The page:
@drbrain, @postmodern: This issue is about defaults and it seems pretty obvious from this horde of comments that most users want no documentation generated when they install gems. Nobody on this page is arguing that documentation be removed, only that the default be swapped.

When I b0rk a deploy and have to install a gem to get my server back up I'm enraged to watch 85% of my gem install time taken up by documentation. It's absolutely infuriating.

I haven't ever, in the better part of a decade with Ruby, needed locally-generated docs. I read the source or I google it.

@bronson

+1 This really affects new users: "It takes 20 seconds at 100% CPU to install a freakin gem? That's insane. Ruby must really suck."

@m4n

+1

@osaris

+1

@sunkencity

I give -1 for the patch, but would like to suggest that the documentation should be built by the author of the gem at buildtime, it seems like an incredible waste of electricity to do this on every client machine. I like that there's going to be a shorter alternative to "--no-ri --no-rdoc".

@rwoeber

+1

@postmodern

@JackDanger Perhaps this is more an issue with the performance of RDoc. If RDoc or YARD was blazingly fast, would this still be an issue? Also, what about only generating RI indexes upon install, and disable generating actual documentation.

@raggi
Collaborator

The speed of RDoc generation is a solvable problem. If that is your problem, then solve /that/.

Don't you all use bundler now anyway? :-P

@ujk

+1

@mmack

+1

@daeltar

+1

@JackDanger

@postmodern

"If RDoc or YARD was blazingly fast, would this still be an issue?"

Functionally, less of an issue. But I think generating docs on install is in the same class as running the gem's tests on an assortment of Ruby versions on install. Good for holding gem authors accountable? Sure. A waste of time for 98% of end users? Yes.

"Also, what about only generating RI indexes upon install, and disable generating actual documentation."

That would be better, but I still wouldn't ever use it. We've got rdoc.info and I've got a terminal alias for opening any gem's source in my editor. If I actually need more, I suppose I could spend the few seconds to run ri and rdoc.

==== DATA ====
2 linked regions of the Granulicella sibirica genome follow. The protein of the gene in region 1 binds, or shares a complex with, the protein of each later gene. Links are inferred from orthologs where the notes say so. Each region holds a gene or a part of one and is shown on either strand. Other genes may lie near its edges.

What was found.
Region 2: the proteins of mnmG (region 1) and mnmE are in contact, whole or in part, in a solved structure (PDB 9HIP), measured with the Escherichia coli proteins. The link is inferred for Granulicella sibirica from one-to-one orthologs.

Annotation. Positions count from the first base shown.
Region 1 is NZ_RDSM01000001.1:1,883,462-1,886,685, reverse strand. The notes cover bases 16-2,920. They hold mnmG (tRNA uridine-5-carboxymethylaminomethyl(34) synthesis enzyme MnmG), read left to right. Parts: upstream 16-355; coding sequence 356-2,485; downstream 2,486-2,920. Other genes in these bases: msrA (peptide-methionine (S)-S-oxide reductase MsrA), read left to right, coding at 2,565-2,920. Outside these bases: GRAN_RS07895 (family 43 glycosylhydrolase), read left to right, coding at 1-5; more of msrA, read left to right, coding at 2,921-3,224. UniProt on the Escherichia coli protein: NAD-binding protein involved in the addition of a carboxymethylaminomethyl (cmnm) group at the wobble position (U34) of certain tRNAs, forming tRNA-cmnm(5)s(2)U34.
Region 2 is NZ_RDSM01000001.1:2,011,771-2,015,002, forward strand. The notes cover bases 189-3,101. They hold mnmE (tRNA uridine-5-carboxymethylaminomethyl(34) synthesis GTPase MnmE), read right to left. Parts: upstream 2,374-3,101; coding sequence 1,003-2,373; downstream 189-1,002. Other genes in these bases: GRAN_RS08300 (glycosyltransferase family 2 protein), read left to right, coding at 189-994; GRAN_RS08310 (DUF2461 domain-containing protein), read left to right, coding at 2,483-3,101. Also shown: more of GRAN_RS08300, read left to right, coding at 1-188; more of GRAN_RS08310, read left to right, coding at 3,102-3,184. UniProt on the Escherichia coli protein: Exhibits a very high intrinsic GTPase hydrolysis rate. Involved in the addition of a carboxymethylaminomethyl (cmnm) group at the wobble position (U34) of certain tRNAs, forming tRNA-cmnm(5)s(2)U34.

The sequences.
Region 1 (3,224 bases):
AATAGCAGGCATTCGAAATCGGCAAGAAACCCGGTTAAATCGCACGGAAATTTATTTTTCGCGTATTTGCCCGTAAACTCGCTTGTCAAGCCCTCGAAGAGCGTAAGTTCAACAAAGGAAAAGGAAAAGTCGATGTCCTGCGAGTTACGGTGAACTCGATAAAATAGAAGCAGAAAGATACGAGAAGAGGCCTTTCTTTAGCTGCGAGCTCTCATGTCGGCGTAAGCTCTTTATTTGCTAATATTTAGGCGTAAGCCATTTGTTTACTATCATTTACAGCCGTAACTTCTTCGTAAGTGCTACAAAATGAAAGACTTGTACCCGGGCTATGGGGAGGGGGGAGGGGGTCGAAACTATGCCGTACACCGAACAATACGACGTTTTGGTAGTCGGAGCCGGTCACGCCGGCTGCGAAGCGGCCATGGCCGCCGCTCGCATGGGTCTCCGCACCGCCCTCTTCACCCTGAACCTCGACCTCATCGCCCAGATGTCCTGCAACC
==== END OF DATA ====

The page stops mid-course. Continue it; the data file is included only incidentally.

@postmodern

@raggi Well played/trolled. It's true, most people are using Bundler to deploy apps, and Bundler disables RDoc/RI when installing gems.

@seymour

+1

@eltiare

+1 x 10000000000000000000000000000000000000!

@zdavatz

+1 extra

@bbhoss

This has to be some kind of load test on Github. Also, my email inbox. Why oh why did I ever comment on this‽‽‽‽‽‽

@matthewrudy

@bbhoss there needs to be a way to unsubscribe.

@postmodern

#43

A compromise. Disable the generation of RDoc HTML generation, while leaving RI index generation enabled.

@paulca

+42

@sloser

+1

@seb

+1
Funnily 1 month ago, i was saying the same on twitter :
"Seriously guys, cloud computing works for docs. gems ri & rdoc generation should be turned off by default #annoying #timeconsuming #ruby"

@Narnach

+1

It's usually the first thing I add to ~/.gemrc on a new machine.

@yzhang

+1

@andion

+1

@kavu

+1
Count me in, too.

@aganov

+1

@ghost

+1

@maik

+1

@binarycode

ПОСОНЫ, НЕ ПИШИТЕ СЮДА, ПОТОМ БУДЕТ НА ПОЧТУ СПАМ СЫПАТЬСЯ

@delwyn

+1

@apetrov

+1

@galex

+1

@saberma

+1

@tilsammans

Definitely. The three people on Earth who use ri and rdoc can enable it themselves.

@weibel

+1

@wjessop

+1, when I was learning Ruby I never referenced the local documentation always favouring the better formatted and more easily read/cross-referenced/searched online docs.

@sgonyea

That's a terrible argument. If documentation is not generated by default, apathy will set in? When I want docs, I will either use YARD or (more commonly) peruse the gem's source. I'd wager that RDoc's invasive auto-generation is nowhere to be found on someone's "reasons I document my code" list.